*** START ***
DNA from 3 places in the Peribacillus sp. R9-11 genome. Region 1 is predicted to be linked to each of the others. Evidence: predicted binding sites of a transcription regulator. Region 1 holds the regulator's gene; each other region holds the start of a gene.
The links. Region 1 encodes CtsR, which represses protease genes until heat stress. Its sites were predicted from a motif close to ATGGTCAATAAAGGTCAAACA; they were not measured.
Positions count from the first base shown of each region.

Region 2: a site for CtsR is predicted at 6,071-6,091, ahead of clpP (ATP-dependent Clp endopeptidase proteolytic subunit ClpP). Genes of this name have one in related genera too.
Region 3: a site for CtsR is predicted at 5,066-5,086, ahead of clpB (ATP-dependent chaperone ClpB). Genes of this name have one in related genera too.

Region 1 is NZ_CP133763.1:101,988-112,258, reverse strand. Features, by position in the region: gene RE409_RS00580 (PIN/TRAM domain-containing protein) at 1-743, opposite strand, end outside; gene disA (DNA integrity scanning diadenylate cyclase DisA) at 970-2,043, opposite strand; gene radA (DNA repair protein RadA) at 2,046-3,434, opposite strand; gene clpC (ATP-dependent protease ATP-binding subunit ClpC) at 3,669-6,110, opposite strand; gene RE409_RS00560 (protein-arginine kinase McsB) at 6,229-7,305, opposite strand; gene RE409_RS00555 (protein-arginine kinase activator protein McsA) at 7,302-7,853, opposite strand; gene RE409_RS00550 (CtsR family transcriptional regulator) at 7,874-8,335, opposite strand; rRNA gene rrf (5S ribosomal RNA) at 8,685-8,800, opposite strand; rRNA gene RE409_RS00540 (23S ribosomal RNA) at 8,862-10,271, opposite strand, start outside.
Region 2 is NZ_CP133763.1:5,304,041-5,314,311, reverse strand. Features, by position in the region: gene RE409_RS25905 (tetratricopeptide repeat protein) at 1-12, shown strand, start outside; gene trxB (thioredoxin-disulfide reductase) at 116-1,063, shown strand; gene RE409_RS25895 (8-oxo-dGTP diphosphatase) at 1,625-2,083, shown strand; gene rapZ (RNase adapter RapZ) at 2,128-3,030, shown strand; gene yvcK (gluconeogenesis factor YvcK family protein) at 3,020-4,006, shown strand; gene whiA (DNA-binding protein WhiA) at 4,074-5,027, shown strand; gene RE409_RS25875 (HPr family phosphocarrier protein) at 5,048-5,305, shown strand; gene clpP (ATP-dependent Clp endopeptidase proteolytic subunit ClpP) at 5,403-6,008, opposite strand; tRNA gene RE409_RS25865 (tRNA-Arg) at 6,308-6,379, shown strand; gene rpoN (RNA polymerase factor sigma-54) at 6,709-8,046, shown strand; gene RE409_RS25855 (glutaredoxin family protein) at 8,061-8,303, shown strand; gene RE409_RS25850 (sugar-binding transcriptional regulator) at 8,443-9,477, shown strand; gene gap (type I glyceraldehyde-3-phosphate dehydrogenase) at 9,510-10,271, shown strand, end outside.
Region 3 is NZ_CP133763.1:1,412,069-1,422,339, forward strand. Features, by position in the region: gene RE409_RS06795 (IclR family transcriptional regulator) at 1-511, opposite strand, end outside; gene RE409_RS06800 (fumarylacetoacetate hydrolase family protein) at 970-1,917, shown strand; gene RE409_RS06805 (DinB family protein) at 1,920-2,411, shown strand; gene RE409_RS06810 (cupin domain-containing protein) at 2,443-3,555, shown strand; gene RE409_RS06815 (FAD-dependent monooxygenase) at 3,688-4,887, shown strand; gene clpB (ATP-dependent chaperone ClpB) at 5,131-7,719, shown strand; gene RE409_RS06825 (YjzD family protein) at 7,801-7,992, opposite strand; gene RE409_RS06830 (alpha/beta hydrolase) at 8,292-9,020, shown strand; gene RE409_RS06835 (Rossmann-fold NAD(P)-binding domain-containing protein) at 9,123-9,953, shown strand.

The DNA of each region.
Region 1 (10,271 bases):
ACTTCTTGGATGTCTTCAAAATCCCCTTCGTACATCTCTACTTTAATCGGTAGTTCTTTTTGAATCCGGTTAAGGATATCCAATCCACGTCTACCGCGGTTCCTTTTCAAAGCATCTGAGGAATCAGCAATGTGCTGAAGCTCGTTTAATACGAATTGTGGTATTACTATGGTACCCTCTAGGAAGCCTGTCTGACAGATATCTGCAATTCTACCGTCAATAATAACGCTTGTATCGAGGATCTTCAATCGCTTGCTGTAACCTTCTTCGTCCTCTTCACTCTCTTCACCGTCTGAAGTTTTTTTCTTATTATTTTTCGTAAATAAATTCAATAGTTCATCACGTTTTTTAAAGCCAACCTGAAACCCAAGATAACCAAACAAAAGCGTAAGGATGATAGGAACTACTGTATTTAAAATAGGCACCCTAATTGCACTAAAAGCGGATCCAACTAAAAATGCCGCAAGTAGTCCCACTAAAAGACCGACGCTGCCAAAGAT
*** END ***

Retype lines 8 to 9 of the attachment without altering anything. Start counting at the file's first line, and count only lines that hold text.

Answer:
Region 3 is NZ_CP133763.1:1,412,069-1,422,339, forward strand. Features, by position in the region: gene RE409_RS06795 (IclR family transcriptional regulator) at 1-511, opposite strand, end outside; gene RE409_RS06800 (fumarylacetoacetate hydrolase family protein) at 970-1,917, shown strand; gene RE409_RS06805 (DinB family protein) at 1,920-2,411, shown strand; gene RE409_RS06810 (cupin domain-containing protein) at 2,443-3,555, shown strand; gene RE409_RS06815 (FAD-dependent monooxygenase) at 3,688-4,887, shown strand; gene clpB (ATP-dependent chaperone ClpB) at 5,131-7,719, shown strand; gene RE409_RS06825 (YjzD family protein) at 7,801-7,992, opposite strand; gene RE409_RS06830 (alpha/beta hydrolase) at 8,292-9,020, shown strand; gene RE409_RS06835 (Rossmann-fold NAD(P)-binding domain-containing protein) at 9,123-9,953, shown strand.

The DNA of each region.